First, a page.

From refugee to graduate: SUNY Broome couple navigate a new country, a new culture and a new future

Victoria Salehey and Hekmat Jeehoun Zabuhulla

Victoria Salehey and Hekmat Jeehoun Zabuhulla

Excelling in the classroom takes dedication and drive – the willingness to push through challenging moments when time and sleep are scarce, and the work seems as daunting as a mountain trek.

But there comes a moment near the peak – graduation – when the vista unfolds before you. You see how far you have traveled, the obstacles you surmounted, and the opportunities that lie beyond. It’s beautiful, complex and a little daunting, too: one journey ending, and another soon to begin.

“We can’t believe we are graduating and how we put in so much work!” said Victoria Salehey, who is finishing her Associate’s degree – as is her husband, Hekmat Jeehoun Zabuhulla. “For a week, I didn’t go outside because I was catching up on chemistry. Studying for me is very difficult. It was tough; it needed a lot of work.”

Fall 2017 was a busy time for the couple, who are refugees from Afghanistan and now reside in the Binghamton area. Both are finishing their degrees and planning their futures. Hekmat, who holds degrees in English and literature in his home country, finished a degree in Homeland Security and will pursue his bachelor’s degree through SUNY Broome’s partnership with Excelsior College. He’s also seeking a job in his field to support his family.

“As with my experience in the past, I would like to work with the government, somehow, to help by providing a better security environment,” Hekmat said.

Victoria, majoring in health sciences, is transferring to Binghamton University to study chemistry. Her ultimate goal remains the same: press on to fulfill her dream of becoming a doctor, with a focus on helping women and children.

“Being a doctor is the goal, but it’s a very long way. Right now, I seek a four-year degree,” she explained. “From there, I will see if I can attend medical school or become a physician assistant. I am still really determined to become a doctor.”

She has held this dream close since her harrowing escape from the Taliban, her time as a refugee in India and her eventual arrival in the Southern Tier, where she was joined by her husband, who had worked as an interpreter for the Italian and American military. You can read more about their moving story and how they came to the Southern Tier in this 2016 interview.

Outside of the classroom, Victoria and Hekmat also expanded their family, welcoming a baby boy early in the fall; he joins their now teenage son, who has adjusted to life in America.

Life is busy and full, but also full of blessings – the kindness of professors and others who helped them on their journey, and continue to show support.

“I think college is a good community, especially for the immigrant or the refugee,” Hekmat said.

“For everyone!” Victoria added.

Challenges and helping hands

It can be difficult to adjust to life in a new country – even when you know the language. For one, the dialect of English Hekmat and Victoria learned in Afghanistan differs from American English; the two took language classes at the American Civic Association to become more fluent. American accents also vary state by state, which can make them difficult for newcomers to negotiate.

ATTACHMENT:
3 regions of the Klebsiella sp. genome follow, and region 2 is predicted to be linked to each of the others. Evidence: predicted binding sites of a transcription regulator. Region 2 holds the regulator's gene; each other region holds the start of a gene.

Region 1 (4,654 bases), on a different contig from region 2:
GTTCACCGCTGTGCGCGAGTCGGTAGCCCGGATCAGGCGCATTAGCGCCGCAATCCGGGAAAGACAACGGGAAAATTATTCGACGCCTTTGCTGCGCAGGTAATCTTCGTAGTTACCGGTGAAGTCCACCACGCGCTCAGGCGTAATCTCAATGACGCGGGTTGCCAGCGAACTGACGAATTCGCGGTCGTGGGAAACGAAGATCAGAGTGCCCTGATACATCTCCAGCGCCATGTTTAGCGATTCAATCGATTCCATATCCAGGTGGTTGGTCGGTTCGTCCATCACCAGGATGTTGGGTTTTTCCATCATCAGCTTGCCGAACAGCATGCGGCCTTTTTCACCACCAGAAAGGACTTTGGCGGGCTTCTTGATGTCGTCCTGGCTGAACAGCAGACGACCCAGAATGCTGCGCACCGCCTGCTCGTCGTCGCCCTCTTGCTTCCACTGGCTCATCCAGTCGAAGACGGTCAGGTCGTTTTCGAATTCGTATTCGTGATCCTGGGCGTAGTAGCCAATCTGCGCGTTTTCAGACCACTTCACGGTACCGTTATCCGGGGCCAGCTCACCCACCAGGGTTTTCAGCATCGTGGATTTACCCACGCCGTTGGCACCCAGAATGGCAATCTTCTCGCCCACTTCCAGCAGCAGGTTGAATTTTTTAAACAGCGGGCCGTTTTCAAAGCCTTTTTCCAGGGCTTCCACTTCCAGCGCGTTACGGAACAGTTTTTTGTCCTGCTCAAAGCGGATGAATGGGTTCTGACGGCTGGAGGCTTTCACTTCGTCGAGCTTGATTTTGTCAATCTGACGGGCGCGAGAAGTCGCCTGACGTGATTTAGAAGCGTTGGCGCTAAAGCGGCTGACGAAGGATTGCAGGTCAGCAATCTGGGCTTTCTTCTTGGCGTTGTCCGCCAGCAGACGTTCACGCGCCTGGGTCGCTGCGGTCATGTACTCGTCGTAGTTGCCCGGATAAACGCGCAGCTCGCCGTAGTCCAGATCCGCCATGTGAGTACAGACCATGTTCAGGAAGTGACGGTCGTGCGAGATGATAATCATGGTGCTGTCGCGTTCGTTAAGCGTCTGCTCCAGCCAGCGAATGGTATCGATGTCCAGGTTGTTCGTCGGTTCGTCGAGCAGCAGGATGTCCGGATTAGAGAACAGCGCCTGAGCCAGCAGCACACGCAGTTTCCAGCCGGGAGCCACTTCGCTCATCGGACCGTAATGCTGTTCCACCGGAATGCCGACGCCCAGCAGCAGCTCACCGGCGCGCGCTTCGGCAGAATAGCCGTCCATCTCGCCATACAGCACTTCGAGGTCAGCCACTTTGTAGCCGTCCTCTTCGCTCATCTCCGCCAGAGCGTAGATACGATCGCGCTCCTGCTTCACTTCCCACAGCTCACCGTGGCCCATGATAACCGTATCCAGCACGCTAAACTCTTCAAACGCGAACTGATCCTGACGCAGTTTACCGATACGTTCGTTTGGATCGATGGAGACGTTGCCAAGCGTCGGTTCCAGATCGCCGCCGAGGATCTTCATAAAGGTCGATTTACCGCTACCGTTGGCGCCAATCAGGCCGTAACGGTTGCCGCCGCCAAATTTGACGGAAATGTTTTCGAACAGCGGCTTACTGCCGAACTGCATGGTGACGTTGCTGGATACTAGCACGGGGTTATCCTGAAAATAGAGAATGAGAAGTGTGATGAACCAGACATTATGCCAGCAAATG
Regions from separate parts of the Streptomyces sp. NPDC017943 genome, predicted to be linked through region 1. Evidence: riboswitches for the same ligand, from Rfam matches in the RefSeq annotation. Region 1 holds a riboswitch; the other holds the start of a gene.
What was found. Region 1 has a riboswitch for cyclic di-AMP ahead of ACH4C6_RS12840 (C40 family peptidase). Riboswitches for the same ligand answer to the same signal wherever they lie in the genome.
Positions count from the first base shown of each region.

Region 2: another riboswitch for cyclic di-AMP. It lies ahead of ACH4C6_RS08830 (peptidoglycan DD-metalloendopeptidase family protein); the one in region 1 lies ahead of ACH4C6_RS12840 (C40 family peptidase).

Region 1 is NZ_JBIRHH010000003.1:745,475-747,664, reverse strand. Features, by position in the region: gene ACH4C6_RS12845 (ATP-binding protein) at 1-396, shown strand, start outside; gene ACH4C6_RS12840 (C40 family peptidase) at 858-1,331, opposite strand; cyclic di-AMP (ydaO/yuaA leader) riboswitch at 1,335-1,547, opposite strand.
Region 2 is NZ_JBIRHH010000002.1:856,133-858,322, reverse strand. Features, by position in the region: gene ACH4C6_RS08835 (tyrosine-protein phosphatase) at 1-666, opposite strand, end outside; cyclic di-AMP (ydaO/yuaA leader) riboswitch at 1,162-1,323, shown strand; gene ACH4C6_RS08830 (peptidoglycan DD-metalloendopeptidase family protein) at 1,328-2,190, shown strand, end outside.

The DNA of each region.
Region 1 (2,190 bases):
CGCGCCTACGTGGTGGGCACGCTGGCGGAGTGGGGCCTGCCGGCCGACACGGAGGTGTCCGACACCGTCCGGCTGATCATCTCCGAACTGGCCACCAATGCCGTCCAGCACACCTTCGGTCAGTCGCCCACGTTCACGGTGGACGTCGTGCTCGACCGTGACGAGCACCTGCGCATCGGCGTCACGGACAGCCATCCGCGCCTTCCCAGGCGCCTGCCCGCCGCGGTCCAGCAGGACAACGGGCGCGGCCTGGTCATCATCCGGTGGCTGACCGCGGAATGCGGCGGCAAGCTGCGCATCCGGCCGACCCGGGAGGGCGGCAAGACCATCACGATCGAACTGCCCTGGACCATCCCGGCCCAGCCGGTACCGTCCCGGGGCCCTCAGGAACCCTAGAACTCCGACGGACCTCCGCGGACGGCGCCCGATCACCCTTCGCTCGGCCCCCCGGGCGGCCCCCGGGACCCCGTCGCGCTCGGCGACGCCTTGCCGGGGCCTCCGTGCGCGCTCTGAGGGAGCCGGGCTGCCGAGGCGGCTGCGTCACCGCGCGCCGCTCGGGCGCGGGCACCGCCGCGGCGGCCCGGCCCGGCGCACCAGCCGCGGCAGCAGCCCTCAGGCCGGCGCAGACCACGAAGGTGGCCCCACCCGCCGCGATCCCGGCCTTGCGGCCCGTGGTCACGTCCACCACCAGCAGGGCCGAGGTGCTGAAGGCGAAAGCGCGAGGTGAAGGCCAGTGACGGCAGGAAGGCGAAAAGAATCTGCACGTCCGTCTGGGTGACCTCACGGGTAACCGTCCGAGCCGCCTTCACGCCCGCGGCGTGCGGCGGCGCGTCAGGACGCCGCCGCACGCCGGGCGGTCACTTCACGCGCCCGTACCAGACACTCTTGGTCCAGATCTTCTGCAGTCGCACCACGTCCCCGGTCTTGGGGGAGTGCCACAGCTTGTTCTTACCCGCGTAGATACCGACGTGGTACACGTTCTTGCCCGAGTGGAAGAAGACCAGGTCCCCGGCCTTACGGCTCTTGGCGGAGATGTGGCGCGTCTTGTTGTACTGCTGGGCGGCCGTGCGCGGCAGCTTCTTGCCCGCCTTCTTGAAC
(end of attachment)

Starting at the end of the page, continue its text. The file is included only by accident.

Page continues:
“When you go to another new country and new environment, it’s like going to China or Japan, where you don’t know the language,” explained Hekmat, who had worked as a translator for seven years in Afghanistan. “Everything is new for me.”

And even more than the language, the culture is different – often in ways that native-born Americans might not realize. Consider elders, who in Afghanistan are given deference and often invited to go first in many situations. In the United States, some people may view such practices as condescending or even as age discrimination.

Sometimes, the cultural knowledge gap may make immigrants a bit more reticent. “We would like to do the good things, but sometimes we’re hesitant of offending people,” Hekmat explained.

College seemed to be the logical step in acclimating to their new environment – and in preparing for the work world. When he arrived in the United States, Hekmat applied for jobs of all kinds, but lacked the documented work experience he needed to land a job. His job history and academic credentials from Afghanistan didn’t apply, he found.

“College and school are a good starting point to become familiar with everything in the new environment,” he said. “This was a good chance for us. We had great experiences with professors.”

He credited Criminal Justice & Emergency Services professors James Sheerin, Kerry Weber, Trevor Peachey and Michael Washington for their help and their dedication to students. Others, too, have played important roles, and Hekmat and Victoria are grateful for all the help they have received to achieve their goals and forge a new life in America.

“When I want to know something and I ask them, they give me a very good and knowledgeable answer,” Hekmat explained. “As we have found, most of the people we know are very helpful. They do whatever they can do to help you. They try to help and give you information. We appreciate those people.”

Looking back, Victoria wonders sometimes how she found the confidence to go to an especially tough class. She remembered being so busy that she didn’t visit downtown for almost a year.

How do they stay motivated?

“It is the goal: Believe and trust in yourself. Trust in yourself and go ahead,” Victoria answered. “We have energy to go forward. It’s not easy, but it is possible.”

It can be tough to juggle responsibilities and dreams – and harder still when you’re worrying about family members half a world away and a homeland still afflicted with turmoil. Still, Victoria and Hekmat try their best, both in the classroom and in the larger world.

“I want to be a useful person,” Victoria said.